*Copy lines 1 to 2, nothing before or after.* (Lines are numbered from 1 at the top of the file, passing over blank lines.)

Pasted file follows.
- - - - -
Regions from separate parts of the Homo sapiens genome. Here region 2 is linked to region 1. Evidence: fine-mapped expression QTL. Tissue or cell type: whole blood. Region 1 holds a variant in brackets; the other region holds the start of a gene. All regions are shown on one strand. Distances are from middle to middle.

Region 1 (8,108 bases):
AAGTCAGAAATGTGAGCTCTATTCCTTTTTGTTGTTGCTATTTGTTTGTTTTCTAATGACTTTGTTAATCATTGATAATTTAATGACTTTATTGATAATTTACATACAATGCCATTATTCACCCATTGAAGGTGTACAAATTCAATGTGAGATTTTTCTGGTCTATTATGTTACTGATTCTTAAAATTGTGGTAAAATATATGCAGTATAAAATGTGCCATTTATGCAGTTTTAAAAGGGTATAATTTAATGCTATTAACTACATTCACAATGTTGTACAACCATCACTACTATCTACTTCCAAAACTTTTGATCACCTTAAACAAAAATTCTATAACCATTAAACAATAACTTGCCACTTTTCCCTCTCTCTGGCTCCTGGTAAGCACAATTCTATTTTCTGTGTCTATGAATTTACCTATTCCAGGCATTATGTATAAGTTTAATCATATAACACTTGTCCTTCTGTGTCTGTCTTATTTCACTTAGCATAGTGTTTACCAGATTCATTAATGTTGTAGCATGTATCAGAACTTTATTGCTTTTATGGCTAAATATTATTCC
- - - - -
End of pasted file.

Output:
Regions from separate parts of the Homo sapiens genome. Here region 2 is linked to region 1. Evidence: fine-mapped expression QTL. Tissue or cell type: whole blood. Region 1 holds a variant in brackets; the other region holds the start of a gene. All regions are shown on one strand. Distances are from middle to middle.

Region 1 (8,108 bases):